Shea Weber became the 30th team captain in Canadiens’ team history on Oct. 1, 2018. He took over for Max Pacioretty, who was traded to the Vegas Golden Knights during the offseason.
Odds & Ends
On Oct. 1, 1992, the NHL named Gil Stein its fifth and final league president after spending the previous 15 years as vice president and legal counsel. He only held the job for about a year as the NHL created the commission position in 1993 and gave it to Gary Bettman.
The Red Wings beat the Calgary Flames 3-1 on Oct. 1, 1997, with Chris Osgood picking up the win in net. He became just the sixth goaltender in team history to win 100 games in a Red Wings sweater. He eventually won 317 games in Detroit; only Terry Sawchuk had more wins with 350.
The Maple Leafs traded forward Fredrik Modin to the Tampa Bay Lightning on Oct. 1, 1999, for defenseman Cory Cross. Modin scored 22 goals and 48 points during the 1999-00 season, the second-most on the team. He had eight goals and 19 points in 23 postseason games in 2004, as the Lightning won their first Stanley Cup in franchise history. Cross played 162 games for Toronto before he signed with the Rangers in 2002.
Chris Drury was traded by the Avalanche to the Flames on Oct. 1, 2002, along with forward with Stephane Yelle, for defenseman Derek Morris and forwards Jeff Shantz and Dean McAmmond. Drury scored 23 goals and 53 points in his only season with Calgary. He was traded to the Sabres the following offseason.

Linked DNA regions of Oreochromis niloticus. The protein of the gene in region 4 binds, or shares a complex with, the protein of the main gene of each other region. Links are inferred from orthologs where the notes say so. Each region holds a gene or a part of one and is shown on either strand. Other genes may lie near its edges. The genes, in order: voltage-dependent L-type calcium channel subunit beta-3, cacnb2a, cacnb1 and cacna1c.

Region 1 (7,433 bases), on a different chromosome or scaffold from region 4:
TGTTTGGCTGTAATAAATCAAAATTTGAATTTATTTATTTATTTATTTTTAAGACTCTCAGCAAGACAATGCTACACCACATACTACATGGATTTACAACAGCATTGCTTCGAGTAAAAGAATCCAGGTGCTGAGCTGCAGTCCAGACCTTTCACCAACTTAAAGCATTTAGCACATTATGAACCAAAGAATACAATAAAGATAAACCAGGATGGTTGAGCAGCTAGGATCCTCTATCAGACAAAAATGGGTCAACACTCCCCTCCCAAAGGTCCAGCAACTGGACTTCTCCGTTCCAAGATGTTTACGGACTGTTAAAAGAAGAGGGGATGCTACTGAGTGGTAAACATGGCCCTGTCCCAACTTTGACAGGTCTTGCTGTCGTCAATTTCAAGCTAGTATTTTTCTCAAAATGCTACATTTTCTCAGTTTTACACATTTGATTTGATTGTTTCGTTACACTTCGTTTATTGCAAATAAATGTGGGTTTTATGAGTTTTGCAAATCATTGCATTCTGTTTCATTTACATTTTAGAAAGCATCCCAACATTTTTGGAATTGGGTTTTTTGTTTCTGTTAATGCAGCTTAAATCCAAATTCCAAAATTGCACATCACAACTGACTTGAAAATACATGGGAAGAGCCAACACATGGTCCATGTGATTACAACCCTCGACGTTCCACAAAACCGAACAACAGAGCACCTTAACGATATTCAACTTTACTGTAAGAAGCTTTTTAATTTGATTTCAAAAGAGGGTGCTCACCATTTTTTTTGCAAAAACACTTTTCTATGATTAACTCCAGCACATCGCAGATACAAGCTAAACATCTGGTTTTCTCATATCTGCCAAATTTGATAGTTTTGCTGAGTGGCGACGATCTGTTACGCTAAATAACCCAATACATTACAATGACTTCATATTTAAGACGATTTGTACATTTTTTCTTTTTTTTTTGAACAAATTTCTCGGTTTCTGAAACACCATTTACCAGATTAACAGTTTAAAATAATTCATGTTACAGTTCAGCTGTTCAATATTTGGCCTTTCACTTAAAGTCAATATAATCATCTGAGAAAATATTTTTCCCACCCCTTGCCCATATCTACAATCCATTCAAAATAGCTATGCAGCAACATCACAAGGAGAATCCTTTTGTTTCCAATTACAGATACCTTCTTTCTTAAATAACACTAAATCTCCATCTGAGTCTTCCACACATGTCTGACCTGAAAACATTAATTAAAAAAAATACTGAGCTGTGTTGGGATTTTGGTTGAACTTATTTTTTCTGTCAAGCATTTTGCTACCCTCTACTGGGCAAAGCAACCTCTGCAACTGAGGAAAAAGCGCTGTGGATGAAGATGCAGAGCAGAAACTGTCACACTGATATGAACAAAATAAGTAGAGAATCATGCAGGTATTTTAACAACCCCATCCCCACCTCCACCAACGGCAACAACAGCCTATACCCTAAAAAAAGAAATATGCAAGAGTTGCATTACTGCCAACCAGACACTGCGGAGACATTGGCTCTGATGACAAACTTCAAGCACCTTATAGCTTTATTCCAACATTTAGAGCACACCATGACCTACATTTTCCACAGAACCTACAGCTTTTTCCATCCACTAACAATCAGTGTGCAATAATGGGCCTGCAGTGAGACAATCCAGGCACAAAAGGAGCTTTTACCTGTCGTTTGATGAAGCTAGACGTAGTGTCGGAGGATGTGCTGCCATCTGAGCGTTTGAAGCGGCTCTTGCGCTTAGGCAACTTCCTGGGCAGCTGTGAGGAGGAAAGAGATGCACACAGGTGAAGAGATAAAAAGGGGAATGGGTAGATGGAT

Scott Hartnell announced his retirement on Oct. 1, 2018, after 17 seasons in the NHL.
He was originally drafted by the Nashville Predators with the sixth overall pick of the 2000 NHL Entry Draft. He played in 1,249 total games with the Predators, Philadelphia Flyers, and Columbus Blue Jackets, scoring 327 goals and 707 points.
Happy Birthday to You
A total of 24 current and former NHL players have been born on this date. The first was Doug Young, who was born on Oct. 1, 1908. He played 388 games for the Red Wings and Canadiens between 1932 and 1941. The most recent debut came in 2020, by Islanders forward Dmytro Timashov, who is celebrating his 26th birthday today.
Scott Young, born on this date in 1967, played in 1,181 games and scored 342 goals, the most of anyone in this group. Cliff Ronning, turning 57 today, had the most assists and points, with 563 and 869, respectively.
Other notable players born Oct. 1 include Cliff Koroll (76), Igor Ulanov (53), Alex Zhamnov (52), Denis Gauthier (46), Johnny Oduya (41), Justin Dowling (32), and Alex Chiasson (32).
*Originally constructed by Greg Boysen
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Matthew Zator is the assistant managing editor at THW and a writer who lives and breathes Vancouver Canucks hockey, the NHL Draft, and prospects in general. He loves talking about young players and their potential. Matthew is a must-read for Canucks fans and fans of the NHL Draft and its prospects. For interview requests or content information, you can follow Matthew through his social media accounts which are listed under his photo at the conclusion of articles like this one about Tyler Motte.